• Following are several examples of data and grouping using the elements and values described herein. In the first example, a data source reports sales data (potentially already aggregated). The table shown is the result of the following multi-dimensional expression language (MDX) query using SQL Server Analysis Services running against a sample AdventureWorks cube: SELECT NON EMPTY {[Measures].[Order Count]} ON COLUMNS, {[Sales Territory].[Europe], [Sales Territory].[Pacific], [Sales Territory].[Canada], [Sales Territory].[Northeast], [Sales Territory].[Northwest], [Sales Territory].[Southeast], [Sales Territory].[Southwest]} ON ROWS FROM [Adventure Works].
  • Sales Region Count(Orders)
    Europe 8504
    Pacific 6843
    Canada 4067
    Northeast 352
    Northwest 4594
    Southeast 486
    Southwest 6224
  • The data in the table above is grouped by Sales Region. A report author would like to bucket the groups (e.g. as report parameters) into North America (Northwest, Northeast, Southwest, Southeast, Canada) and Other. In this example, Other would include Europe and Pacific but could include other regions if they exist or if later data contains other regions. To achieve this group bucketing, the report author can define either array or custom bucketing that includes the North America group bucket as [ [Northwest, Northeast, Southwest, Southeast, Canada] ] and an OtherBucket setting of “Auto” or “Always.” The report author can also specify that Europe and Pacific remain stand-alone group buckets using the OtherBucket value “Discrete.” The result follows.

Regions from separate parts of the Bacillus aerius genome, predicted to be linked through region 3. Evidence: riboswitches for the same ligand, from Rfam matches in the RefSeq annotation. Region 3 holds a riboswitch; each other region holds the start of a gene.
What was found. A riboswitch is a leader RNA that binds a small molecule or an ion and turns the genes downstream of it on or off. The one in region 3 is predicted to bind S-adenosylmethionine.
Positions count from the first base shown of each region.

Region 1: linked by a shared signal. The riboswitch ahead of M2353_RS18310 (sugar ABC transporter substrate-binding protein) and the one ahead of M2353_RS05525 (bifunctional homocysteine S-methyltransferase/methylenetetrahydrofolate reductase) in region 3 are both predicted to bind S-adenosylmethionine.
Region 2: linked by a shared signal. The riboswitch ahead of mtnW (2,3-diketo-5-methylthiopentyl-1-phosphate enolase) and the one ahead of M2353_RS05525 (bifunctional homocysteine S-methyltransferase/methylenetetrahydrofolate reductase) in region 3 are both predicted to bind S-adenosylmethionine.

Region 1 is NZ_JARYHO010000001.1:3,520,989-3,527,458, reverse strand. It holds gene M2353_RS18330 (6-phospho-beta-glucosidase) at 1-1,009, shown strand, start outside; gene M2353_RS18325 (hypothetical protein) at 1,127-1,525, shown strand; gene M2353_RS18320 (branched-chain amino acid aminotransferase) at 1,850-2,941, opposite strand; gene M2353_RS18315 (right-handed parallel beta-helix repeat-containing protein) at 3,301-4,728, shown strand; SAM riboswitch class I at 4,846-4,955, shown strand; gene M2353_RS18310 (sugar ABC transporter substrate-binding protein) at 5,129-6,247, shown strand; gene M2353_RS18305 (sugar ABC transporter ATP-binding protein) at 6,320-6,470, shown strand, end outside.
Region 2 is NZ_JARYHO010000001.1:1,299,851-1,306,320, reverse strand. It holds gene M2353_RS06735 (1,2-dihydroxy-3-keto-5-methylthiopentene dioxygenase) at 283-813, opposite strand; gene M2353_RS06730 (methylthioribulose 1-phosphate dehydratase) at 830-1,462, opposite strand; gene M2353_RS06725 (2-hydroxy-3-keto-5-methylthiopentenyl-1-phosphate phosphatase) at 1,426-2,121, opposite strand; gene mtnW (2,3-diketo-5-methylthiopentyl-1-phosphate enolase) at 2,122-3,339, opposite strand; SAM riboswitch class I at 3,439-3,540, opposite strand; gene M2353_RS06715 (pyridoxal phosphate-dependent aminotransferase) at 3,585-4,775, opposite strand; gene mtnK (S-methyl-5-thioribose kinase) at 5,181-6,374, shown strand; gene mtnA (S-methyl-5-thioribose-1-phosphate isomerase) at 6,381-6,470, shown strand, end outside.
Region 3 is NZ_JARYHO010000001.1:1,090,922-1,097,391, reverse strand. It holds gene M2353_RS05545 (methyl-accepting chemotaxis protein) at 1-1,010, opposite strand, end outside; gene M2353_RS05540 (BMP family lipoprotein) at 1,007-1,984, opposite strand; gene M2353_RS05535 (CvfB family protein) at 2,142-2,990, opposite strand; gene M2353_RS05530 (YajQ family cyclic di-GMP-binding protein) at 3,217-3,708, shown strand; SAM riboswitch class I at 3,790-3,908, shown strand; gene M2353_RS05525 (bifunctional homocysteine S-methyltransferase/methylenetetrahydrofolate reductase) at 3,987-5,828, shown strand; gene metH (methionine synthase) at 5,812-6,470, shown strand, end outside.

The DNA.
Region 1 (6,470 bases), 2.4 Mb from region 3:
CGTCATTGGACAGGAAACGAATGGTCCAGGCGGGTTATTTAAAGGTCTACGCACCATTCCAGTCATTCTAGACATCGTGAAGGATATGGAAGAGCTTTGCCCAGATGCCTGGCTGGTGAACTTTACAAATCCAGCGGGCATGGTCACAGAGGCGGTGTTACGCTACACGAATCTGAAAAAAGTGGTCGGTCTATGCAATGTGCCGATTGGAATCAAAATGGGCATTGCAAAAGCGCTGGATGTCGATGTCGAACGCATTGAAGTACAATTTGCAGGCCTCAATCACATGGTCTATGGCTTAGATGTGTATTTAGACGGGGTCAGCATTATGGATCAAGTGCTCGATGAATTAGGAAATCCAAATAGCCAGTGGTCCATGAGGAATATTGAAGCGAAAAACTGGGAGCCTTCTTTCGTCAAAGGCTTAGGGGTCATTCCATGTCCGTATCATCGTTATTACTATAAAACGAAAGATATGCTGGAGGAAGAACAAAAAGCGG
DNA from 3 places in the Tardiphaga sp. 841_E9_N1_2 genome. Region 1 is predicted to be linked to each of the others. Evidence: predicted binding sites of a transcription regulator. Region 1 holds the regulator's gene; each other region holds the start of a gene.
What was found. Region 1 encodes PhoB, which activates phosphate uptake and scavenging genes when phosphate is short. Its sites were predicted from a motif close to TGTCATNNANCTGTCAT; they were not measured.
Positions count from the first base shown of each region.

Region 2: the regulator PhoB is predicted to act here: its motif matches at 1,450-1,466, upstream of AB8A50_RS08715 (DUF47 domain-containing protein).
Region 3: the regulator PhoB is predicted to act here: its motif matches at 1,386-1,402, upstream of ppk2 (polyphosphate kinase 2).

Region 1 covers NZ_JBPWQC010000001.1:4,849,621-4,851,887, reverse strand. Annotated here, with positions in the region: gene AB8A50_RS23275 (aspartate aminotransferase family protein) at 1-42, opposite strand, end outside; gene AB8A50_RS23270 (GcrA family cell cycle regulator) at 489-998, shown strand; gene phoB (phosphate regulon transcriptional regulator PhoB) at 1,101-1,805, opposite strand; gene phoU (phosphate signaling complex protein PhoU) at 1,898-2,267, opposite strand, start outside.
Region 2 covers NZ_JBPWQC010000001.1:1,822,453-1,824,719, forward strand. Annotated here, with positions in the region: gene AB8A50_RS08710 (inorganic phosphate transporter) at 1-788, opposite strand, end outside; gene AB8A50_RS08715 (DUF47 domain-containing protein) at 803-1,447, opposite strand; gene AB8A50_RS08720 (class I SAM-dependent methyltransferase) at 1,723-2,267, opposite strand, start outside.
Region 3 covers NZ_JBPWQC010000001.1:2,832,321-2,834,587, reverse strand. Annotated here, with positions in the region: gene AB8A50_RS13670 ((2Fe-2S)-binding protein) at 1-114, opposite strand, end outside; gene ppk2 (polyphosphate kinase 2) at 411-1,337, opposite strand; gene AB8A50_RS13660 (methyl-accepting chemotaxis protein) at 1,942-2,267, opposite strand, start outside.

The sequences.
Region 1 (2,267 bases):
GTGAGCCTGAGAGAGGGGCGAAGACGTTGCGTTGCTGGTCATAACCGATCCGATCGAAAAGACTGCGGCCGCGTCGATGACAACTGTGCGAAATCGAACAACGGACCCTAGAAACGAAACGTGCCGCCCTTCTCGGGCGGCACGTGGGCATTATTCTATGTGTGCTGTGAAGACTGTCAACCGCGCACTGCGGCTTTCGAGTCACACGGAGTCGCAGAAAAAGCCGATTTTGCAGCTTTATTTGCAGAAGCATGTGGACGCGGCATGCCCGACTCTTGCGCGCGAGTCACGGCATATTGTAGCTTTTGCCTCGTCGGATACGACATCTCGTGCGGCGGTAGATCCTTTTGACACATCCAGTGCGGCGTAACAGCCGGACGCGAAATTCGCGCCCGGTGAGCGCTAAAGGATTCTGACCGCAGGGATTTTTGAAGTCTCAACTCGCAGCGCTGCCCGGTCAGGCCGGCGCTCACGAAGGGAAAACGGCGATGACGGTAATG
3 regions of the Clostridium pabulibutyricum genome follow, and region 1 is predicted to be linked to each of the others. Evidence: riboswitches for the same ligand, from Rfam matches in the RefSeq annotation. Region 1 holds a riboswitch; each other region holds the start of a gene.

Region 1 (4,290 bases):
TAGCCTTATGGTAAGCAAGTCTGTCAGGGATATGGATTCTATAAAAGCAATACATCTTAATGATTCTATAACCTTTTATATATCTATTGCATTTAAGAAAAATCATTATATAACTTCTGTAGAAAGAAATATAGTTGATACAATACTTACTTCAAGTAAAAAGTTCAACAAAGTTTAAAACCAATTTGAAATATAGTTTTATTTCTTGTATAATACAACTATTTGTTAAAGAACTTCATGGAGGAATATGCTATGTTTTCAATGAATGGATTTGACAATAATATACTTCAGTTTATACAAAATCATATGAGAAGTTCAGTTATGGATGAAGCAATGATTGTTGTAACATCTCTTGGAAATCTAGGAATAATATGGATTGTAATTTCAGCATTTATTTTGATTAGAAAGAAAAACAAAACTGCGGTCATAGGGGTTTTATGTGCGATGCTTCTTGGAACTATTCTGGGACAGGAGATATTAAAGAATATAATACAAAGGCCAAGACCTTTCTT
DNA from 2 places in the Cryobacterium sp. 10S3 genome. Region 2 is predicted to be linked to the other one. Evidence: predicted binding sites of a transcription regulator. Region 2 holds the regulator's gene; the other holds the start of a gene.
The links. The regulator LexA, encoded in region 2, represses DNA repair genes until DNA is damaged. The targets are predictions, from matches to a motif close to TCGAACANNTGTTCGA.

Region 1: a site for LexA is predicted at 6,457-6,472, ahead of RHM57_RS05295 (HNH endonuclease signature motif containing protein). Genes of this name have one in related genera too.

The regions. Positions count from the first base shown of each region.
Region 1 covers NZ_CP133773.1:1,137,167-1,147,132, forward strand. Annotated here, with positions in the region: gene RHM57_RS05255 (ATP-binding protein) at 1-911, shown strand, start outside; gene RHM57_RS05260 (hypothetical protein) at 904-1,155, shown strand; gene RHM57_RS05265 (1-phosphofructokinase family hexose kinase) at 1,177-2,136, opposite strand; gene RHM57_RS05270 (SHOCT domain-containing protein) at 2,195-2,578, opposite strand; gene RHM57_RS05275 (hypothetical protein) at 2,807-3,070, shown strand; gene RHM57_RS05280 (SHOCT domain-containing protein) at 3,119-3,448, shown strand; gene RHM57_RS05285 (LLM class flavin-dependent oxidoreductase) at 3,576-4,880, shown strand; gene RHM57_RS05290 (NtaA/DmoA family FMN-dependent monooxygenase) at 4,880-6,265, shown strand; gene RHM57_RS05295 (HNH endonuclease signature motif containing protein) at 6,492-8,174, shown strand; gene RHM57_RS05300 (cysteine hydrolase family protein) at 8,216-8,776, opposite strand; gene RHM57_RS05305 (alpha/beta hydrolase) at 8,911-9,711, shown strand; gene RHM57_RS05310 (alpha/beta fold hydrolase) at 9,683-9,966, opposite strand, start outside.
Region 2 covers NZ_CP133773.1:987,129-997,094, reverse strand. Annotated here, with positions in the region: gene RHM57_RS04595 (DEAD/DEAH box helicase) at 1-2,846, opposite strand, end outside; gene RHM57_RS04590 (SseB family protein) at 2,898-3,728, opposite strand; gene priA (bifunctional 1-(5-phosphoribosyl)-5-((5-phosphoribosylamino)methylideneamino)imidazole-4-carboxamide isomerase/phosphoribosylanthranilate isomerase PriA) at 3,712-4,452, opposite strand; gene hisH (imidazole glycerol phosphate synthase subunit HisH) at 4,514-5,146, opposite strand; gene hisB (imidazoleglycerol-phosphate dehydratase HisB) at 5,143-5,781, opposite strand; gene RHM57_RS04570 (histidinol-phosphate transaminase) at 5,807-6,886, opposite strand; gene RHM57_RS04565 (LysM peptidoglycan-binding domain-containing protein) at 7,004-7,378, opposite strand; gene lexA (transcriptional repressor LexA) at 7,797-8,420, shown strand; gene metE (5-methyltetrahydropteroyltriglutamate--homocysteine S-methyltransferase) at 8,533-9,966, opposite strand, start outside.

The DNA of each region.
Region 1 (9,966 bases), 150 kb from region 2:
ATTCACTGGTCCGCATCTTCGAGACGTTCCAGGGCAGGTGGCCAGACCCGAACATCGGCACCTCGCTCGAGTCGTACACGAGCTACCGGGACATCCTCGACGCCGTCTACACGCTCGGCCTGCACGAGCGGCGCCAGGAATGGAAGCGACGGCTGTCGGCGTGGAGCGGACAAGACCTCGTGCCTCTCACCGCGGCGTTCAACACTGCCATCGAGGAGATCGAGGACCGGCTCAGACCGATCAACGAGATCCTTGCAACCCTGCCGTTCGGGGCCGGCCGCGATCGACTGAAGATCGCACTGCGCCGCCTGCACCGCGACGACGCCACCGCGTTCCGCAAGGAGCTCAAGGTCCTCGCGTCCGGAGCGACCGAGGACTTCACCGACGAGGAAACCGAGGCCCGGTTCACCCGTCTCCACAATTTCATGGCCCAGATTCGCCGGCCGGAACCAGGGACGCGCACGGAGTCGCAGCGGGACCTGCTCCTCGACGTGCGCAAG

• Sales Region Count(Orders)
    North America 15723
    Other Regions 15347
  • The second example uses the same data set as the first example. In this example, a report author would like to bucket sales regions by order counts, categorized into ranges of 2000 starting from zero. For this purpose, the report author would apply a group expression of =Count(Orders). In addition the report author would define AutoRange bucketing using the following values: StartAt=0, Interval=2000, and FillGaps=True. Min/Max are not specified, so the reporting system determines their values automatically by the underlying data. The result follows. If in addition the report author specified an explicit Max of 6000, then the “Other” group bucket would contain Pacific, Southwest, and Europe.
  • Order volume Regions
      0-2000 Northeast, Southeast
    2000-4000 (Empty)
    4000-6000 Canada, Northwest
    6000-8000 Pacific, Southwest